14 April 2010

Strategic Alignment of Information Technologies – Part 2

Setting Strategic Goals

Leveraging Technologies for Sustained Competitive Advantage
What makes new technologies valuable to a business?
  • Answer: In general, the ability of the technology to contribute to a sustained competitive advantage[1] is what makes it valuable to an enterprise.
What about a new technology allows it “to contribute to a sustained competitive advantage”?
  • Answer: Scarcity – the less available it is to your competitors, the larger will be your advantage in leveraging it
  • Answer: Innovation – the more innovatively your organization applies specific technologies, the less likely your competitors will be able to achieve the same results or benefits
Consider the example of steam engines. When steam engine technology became available, for those that had direct access (e.g., they could afford to buy steam powered equipment), steam engine technology gave them a significant advantage over competitors that could not pay the entry costs to gain access to that technology. Similarly, those that did not have or did not require direct access, but could benefit from indirect access (e.g., they could afford to ship goods faster on steam ships or by steclip_image002am locomotive), also had a significant and sustained competitive advantage over their competitors that had no such access to the new technology.
Basic Information Technologies
Today, information technologies provide only the following basic services:
  • Data capture
  • Data storage
  • Data processing
  • Data retrieval
  • Data transportation (communications)
Since none of these basic IT services is any longer scarce, simply applying the technology in a routine sort of way – as a “copy cat” – cannot provide any long term competitive advantage to your organization. In all likelihood, applying IT in typical fashion will provide no competitive advantage at all.
At best, applying non-scarce technologies in a way that simply matches your competition might help you take your firm from “failing” to “competing” (see accompanying diagram), but such an application of technologies could not, in itself, take your business from “failing” to “leading.”
Strategic Planning Begins with Understanding Where You are Today
Since most organizations begin planning their strategies based on where they have been and what they already know, they generally turn to their in-house history-keeping systems – that is, their accounting applications.[2] We, too, will begin our journey by looking at a sample company’s historical information and considering some of the implications of the data presented.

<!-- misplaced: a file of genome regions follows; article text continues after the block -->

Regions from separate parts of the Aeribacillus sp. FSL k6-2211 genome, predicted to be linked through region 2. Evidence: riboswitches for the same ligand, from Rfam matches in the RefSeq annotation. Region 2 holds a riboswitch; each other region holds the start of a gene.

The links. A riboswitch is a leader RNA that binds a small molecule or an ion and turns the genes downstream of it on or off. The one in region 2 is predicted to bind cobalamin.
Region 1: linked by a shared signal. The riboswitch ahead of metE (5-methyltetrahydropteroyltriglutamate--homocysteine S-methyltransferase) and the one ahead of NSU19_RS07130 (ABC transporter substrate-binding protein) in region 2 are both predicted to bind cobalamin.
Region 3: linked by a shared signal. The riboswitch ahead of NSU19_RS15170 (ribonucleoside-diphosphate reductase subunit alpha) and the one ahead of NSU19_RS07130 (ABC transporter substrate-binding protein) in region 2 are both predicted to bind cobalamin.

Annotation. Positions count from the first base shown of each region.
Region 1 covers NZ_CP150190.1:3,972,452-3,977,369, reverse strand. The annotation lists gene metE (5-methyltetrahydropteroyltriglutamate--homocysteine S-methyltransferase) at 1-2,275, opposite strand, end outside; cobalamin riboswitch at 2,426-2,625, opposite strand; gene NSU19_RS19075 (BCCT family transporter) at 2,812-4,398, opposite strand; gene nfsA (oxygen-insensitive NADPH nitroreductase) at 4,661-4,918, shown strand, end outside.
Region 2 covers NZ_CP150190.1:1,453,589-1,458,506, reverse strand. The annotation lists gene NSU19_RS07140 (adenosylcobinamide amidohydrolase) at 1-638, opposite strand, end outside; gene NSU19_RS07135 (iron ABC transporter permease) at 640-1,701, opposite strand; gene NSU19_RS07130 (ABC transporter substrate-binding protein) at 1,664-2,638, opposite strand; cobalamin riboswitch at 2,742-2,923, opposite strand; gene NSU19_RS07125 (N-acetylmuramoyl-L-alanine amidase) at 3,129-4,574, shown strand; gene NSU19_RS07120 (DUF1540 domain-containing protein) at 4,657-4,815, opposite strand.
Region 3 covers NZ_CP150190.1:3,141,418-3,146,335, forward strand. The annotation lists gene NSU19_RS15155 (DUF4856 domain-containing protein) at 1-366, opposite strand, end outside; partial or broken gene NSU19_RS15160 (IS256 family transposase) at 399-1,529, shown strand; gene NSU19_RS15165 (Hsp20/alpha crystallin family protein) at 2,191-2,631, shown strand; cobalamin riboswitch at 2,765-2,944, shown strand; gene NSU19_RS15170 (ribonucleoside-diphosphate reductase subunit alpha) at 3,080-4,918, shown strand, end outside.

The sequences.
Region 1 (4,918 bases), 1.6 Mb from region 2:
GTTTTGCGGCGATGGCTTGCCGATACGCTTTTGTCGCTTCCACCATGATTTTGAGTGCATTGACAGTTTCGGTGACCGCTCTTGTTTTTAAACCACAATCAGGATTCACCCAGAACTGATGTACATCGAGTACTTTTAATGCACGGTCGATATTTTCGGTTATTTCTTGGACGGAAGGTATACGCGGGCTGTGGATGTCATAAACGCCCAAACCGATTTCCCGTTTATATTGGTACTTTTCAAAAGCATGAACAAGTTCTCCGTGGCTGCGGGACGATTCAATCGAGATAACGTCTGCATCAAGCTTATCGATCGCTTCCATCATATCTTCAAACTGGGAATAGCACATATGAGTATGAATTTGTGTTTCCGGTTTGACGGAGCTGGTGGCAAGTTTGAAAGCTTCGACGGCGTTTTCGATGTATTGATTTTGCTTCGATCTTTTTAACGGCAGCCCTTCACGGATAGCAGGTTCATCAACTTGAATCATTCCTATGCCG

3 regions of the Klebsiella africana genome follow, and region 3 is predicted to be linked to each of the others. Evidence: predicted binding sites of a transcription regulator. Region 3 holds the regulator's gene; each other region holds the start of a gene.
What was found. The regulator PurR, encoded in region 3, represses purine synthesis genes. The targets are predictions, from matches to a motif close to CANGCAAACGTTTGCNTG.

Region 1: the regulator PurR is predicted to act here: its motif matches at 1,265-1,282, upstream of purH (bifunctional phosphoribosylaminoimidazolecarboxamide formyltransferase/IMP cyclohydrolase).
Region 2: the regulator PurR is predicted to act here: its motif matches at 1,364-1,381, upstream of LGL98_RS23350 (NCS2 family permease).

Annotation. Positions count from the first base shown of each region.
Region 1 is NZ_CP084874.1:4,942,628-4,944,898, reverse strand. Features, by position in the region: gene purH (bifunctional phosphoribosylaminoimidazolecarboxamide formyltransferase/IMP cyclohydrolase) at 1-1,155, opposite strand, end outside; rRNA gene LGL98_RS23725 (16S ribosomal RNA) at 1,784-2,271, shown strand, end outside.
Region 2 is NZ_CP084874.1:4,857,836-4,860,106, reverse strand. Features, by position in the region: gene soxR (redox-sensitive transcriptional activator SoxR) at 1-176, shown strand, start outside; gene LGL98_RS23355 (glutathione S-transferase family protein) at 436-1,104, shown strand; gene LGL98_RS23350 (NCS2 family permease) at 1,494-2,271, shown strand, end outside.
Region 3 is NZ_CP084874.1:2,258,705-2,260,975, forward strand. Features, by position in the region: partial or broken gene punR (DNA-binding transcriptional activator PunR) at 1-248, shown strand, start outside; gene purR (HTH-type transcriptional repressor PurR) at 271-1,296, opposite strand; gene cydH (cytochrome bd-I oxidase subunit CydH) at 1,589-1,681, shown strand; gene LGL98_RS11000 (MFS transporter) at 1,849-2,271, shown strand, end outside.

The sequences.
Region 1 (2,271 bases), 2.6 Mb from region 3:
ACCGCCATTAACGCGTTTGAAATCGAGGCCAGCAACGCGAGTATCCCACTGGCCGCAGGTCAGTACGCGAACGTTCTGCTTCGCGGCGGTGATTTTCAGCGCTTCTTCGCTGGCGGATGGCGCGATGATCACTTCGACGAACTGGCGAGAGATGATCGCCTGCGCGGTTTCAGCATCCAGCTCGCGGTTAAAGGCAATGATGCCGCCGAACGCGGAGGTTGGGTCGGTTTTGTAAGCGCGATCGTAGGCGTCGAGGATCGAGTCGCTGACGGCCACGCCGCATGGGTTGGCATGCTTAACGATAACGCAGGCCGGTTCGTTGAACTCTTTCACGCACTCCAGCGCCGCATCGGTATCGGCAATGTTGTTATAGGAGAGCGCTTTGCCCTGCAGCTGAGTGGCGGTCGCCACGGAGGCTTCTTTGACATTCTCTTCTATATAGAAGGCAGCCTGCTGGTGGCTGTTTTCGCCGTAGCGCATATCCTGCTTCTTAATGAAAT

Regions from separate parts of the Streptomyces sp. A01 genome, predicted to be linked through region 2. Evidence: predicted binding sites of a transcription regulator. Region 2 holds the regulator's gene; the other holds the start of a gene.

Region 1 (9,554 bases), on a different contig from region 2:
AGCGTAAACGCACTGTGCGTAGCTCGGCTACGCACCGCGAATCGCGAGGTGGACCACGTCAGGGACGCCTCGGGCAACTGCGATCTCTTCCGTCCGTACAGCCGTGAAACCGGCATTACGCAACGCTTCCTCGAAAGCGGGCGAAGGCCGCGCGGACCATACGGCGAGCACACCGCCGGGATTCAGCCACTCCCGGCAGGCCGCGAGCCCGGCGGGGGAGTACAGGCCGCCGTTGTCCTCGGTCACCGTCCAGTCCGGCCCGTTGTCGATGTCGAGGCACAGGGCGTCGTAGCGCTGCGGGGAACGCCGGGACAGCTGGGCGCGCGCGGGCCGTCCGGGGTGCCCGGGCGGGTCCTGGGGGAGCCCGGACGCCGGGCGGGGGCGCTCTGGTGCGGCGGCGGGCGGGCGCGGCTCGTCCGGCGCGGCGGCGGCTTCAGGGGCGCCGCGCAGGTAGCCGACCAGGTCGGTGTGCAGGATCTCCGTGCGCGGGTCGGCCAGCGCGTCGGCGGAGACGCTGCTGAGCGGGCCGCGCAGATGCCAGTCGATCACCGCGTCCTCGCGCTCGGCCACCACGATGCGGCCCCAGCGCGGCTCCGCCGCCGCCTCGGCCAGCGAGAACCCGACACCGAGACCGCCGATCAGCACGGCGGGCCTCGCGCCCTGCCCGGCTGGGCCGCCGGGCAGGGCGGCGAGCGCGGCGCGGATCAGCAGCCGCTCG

The Balance Sheet
As many of you already know, the Balance Sheet is a “snapshot” of a firm’s financial position with regard to three categories: 1) Assets – what the company owns, 2) Liabilities – what the company owes, and 3) Equity – the difference between the value of its assets and its liabilities or what it owes to its investors.
In preparing our strategies for fiscal year 2009, our company “ABC Widgets Manufacturing” is looking back over five years of history. The organization has a balance sheet with a little less than $3.7 million in assets, about $2.1 million in liabilities, and $1.55 million in equity. With a quick glance over the spreadsheet we’ve laid out, one might notice the following:
  • While total assets have remained fairly steady over the last five years, cash has shrunk by about 15% (down from $102,000 to $85,000) and accounts receivable are also diminished slightly.
  • The company has invested significantly in the following assets over the five years we’re reviewing:
    • $590,000 in land and buildings
    • $354,000 in equipment
    • $97,000 in furniture and fixtures
  • Short-term bank notes payable have zoomed from $211,000 to $589,000, an increase of $378,000 or about $95,000 per year (average).
  • Accounts payable have also increased about 34% between 2004 and 2008, moving from $558,000 in 2004 to $750,000 in 2008.
While these are interesting facts in themselves, they really tell us very little about what might be good or bad about operations in general. So, let us turn to the same company’s Income Statements between 2004 and 2008.

[1] “Sustained competitive advantage” is a relative term. In some rapidly evolving industries an advantage of six months or a year may be enough. In other industries, perhaps “sustained” would be an advantage lasting a year, two years, or even longer.
[2] We call accounting systems “history-keeping systems” simply because that is what accounting really is – it is the fiscal record of your organization’s historical transactions. While the historical data may be used to produce forecasts and budgets of various kinds based on purely historical data or upon a combination of history and “forecasting parameters,” the accounting system is useless in actually connecting “forecasts” with the actions required to achieve those forecast results.

[To be continued]

©2010 Richard D. Cushing

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